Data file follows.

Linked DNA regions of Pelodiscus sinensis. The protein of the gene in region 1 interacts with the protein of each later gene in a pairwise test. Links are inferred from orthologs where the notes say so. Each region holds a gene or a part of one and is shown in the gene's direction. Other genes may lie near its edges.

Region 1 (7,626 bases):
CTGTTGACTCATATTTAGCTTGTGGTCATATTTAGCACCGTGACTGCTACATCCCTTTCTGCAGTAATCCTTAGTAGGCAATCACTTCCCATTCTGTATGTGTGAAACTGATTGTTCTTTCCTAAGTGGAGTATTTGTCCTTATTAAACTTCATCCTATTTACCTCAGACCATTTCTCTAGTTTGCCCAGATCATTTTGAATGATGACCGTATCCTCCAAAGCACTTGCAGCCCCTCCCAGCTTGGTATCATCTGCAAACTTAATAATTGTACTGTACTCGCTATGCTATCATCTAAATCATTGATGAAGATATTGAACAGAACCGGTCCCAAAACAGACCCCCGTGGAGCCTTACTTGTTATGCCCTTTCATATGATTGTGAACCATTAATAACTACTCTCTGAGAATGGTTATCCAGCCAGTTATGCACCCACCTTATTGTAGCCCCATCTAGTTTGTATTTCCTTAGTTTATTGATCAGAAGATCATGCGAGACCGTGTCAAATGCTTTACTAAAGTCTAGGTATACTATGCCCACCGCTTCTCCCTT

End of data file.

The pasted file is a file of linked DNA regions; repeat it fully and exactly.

Linked DNA regions of Pelodiscus sinensis. The protein of the gene in region 1 interacts with the protein of each later gene in a pairwise test. Links are inferred from orthologs where the notes say so. Each region holds a gene or a part of one and is shown in the gene's direction. Other genes may lie near its edges.

Region 1 (7,626 bases):
CTGTTGACTCATATTTAGCTTGTGGTCATATTTAGCACCGTGACTGCTACATCCCTTTCTGCAGTAATCCTTAGTAGGCAATCACTTCCCATTCTGTATGTGTGAAACTGATTGTTCTTTCCTAAGTGGAGTATTTGTCCTTATTAAACTTCATCCTATTTACCTCAGACCATTTCTCTAGTTTGCCCAGATCATTTTGAATGATGACCGTATCCTCCAAAGCACTTGCAGCCCCTCCCAGCTTGGTATCATCTGCAAACTTAATAATTGTACTGTACTCGCTATGCTATCATCTAAATCATTGATGAAGATATTGAACAGAACCGGTCCCAAAACAGACCCCCGTGGAGCCTTACTTGTTATGCCCTTTCATATGATTGTGAACCATTAATAACTACTCTCTGAGAATGGTTATCCAGCCAGTTATGCACCCACCTTATTGTAGCCCCATCTAGTTTGTATTTCCTTAGTTTATTGATCAGAAGATCATGCGAGACCGTGTCAAATGCTTTACTAAAGTCTAGGTATACTATGCCCACCGCTTCTCCCTT